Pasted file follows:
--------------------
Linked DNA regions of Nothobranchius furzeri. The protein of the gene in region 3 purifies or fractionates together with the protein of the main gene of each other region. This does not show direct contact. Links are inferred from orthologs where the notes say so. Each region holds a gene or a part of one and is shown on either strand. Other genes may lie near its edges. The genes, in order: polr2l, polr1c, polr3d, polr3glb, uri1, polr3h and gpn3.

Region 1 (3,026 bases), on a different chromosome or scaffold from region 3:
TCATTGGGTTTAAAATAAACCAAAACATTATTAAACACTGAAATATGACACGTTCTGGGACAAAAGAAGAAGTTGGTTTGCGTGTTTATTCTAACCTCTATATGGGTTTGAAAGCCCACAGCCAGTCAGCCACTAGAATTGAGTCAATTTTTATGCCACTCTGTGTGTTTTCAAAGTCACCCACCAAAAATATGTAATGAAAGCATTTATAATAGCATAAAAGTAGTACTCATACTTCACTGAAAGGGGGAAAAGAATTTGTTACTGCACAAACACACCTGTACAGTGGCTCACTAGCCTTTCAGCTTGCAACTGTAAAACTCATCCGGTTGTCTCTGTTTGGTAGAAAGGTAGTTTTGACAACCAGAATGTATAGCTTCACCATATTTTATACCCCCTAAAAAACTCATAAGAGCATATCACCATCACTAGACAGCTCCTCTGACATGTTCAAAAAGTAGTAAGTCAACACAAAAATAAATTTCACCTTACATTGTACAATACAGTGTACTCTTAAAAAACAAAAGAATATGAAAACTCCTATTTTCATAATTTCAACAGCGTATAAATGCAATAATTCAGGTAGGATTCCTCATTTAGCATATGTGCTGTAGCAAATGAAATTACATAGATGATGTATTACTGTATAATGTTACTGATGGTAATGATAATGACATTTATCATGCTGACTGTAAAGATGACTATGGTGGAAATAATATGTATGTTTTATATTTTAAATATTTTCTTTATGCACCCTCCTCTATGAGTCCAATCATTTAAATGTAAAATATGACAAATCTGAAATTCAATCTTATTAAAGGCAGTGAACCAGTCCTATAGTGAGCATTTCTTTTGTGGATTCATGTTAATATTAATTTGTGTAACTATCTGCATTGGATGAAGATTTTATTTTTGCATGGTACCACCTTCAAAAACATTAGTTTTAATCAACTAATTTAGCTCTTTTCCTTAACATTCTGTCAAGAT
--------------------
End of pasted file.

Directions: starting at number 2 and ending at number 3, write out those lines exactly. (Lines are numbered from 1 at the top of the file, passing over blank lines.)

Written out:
Region 1 (3,026 bases), on a different chromosome or scaffold from region 3:
TCATTGGGTTTAAAATAAACCAAAACATTATTAAACACTGAAATATGACACGTTCTGGGACAAAAGAAGAAGTTGGTTTGCGTGTTTATTCTAACCTCTATATGGGTTTGAAAGCCCACAGCCAGTCAGCCACTAGAATTGAGTCAATTTTTATGCCACTCTGTGTGTTTTCAAAGTCACCCACCAAAAATATGTAATGAAAGCATTTATAATAGCATAAAAGTAGTACTCATACTTCACTGAAAGGGGGAAAAGAATTTGTTACTGCACAAACACACCTGTACAGTGGCTCACTAGCCTTTCAGCTTGCAACTGTAAAACTCATCCGGTTGTCTCTGTTTGGTAGAAAGGTAGTTTTGACAACCAGAATGTATAGCTTCACCATATTTTATACCCCCTAAAAAACTCATAAGAGCATATCACCATCACTAGACAGCTCCTCTGACATGTTCAAAAAGTAGTAAGTCAACACAAAAATAAATTTCACCTTACATTGTACAATACAGTGTACTCTTAAAAAACAAAAGAATATGAAAACTCCTATTTTCATAATTTCAACAGCGTATAAATGCAATAATTCAGGTAGGATTCCTCATTTAGCATATGTGCTGTAGCAAATGAAATTACATAGATGATGTATTACTGTATAATGTTACTGATGGTAATGATAATGACATTTATCATGCTGACTGTAAAGATGACTATGGTGGAAATAATATGTATGTTTTATATTTTAAATATTTTCTTTATGCACCCTCCTCTATGAGTCCAATCATTTAAATGTAAAATATGACAAATCTGAAATTCAATCTTATTAAAGGCAGTGAACCAGTCCTATAGTGAGCATTTCTTTTGTGGATTCATGTTAATATTAATTTGTGTAACTATCTGCATTGGATGAAGATTTTATTTTTGCATGGTACCACCTTCAAAAACATTAGTTTTAATCAACTAATTTAGCTCTTTTCCTTAACATTCTGTCAAGAT